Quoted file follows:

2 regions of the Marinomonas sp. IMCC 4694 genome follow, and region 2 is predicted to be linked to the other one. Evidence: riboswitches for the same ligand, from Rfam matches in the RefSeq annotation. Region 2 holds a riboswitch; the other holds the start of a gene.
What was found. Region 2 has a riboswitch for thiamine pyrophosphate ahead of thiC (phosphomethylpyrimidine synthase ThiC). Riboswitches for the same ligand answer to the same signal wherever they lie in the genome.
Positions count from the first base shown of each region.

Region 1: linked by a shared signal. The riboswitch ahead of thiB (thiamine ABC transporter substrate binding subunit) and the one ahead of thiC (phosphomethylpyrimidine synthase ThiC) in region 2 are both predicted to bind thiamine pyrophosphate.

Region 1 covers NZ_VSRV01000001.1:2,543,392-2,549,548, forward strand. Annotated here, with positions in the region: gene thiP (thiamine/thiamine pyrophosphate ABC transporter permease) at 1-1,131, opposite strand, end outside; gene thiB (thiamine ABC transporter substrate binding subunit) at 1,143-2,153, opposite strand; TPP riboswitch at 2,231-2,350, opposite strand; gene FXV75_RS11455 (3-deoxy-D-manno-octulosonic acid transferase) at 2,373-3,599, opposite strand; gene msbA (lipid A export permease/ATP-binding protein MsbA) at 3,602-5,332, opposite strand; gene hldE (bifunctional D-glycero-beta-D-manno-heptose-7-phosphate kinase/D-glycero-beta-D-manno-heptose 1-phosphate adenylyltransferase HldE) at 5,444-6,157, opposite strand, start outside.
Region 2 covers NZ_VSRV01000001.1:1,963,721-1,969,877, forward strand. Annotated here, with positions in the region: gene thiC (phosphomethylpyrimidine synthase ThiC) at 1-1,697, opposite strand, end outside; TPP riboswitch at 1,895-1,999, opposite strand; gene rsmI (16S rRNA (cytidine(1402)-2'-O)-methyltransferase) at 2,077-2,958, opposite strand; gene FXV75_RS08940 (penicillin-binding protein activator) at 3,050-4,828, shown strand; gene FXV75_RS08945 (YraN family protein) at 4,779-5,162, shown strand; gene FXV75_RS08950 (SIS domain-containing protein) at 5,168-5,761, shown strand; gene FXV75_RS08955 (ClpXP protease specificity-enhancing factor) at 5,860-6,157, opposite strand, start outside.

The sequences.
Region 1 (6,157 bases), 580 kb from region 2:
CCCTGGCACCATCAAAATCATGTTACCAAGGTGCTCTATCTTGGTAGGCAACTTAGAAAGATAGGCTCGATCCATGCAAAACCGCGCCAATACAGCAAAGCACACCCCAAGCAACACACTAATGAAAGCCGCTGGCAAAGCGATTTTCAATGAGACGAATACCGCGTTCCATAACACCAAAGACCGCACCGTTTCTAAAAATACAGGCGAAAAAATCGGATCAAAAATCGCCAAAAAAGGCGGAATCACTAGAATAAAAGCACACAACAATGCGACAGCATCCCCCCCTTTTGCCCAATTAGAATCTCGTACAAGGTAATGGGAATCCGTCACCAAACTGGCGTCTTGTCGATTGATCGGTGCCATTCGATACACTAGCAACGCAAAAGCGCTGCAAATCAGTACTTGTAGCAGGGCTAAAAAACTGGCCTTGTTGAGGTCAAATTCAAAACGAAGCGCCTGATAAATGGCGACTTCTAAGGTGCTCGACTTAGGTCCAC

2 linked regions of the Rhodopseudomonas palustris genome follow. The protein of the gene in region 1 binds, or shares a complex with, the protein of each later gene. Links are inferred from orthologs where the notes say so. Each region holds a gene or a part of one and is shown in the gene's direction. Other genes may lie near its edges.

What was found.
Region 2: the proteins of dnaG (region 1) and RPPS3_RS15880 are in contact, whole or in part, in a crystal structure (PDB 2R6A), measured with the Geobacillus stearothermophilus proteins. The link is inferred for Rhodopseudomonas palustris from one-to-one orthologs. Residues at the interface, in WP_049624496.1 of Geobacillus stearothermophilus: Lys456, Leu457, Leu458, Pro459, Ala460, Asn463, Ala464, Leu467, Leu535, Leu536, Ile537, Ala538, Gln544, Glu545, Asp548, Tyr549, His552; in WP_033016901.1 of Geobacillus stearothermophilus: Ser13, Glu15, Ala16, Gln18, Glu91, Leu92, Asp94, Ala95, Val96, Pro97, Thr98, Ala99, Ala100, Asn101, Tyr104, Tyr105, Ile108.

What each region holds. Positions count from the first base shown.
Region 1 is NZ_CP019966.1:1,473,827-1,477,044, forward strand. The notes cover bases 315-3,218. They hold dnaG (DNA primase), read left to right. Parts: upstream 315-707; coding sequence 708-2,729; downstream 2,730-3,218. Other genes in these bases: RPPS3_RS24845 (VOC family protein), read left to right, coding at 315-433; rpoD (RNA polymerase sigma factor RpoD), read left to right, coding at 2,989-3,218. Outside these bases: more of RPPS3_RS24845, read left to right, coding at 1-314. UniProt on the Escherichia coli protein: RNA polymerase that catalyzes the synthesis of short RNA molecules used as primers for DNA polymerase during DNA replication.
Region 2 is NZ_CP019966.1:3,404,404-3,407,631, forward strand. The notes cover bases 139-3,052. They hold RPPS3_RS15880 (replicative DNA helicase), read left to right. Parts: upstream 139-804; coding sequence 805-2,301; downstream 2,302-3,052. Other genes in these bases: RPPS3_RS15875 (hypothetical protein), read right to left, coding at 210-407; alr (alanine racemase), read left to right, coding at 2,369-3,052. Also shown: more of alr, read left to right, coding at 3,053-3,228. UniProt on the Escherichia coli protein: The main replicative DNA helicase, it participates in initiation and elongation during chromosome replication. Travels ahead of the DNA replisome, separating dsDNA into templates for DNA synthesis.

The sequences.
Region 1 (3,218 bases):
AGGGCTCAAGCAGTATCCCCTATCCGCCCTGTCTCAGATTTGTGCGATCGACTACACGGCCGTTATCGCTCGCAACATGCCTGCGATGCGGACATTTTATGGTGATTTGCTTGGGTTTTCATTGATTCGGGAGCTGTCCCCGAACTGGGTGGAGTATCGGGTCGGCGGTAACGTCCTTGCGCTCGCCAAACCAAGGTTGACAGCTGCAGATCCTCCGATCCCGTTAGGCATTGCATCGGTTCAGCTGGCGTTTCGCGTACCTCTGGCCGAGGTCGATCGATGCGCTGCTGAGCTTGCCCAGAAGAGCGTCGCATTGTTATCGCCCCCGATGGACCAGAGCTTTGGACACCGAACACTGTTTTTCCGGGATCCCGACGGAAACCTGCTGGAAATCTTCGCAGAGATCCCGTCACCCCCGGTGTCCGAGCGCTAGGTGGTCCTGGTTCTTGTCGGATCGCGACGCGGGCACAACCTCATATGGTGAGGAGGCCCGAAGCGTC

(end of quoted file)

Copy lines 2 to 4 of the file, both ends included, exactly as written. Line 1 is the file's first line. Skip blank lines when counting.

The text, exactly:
What was found. Region 2 has a riboswitch for thiamine pyrophosphate ahead of thiC (phosphomethylpyrimidine synthase ThiC). Riboswitches for the same ligand answer to the same signal wherever they lie in the genome.
Positions count from the first base shown of each region.

Region 1: linked by a shared signal. The riboswitch ahead of thiB (thiamine ABC transporter substrate binding subunit) and the one ahead of thiC (phosphomethylpyrimidine synthase ThiC) in region 2 are both predicted to bind thiamine pyrophosphate.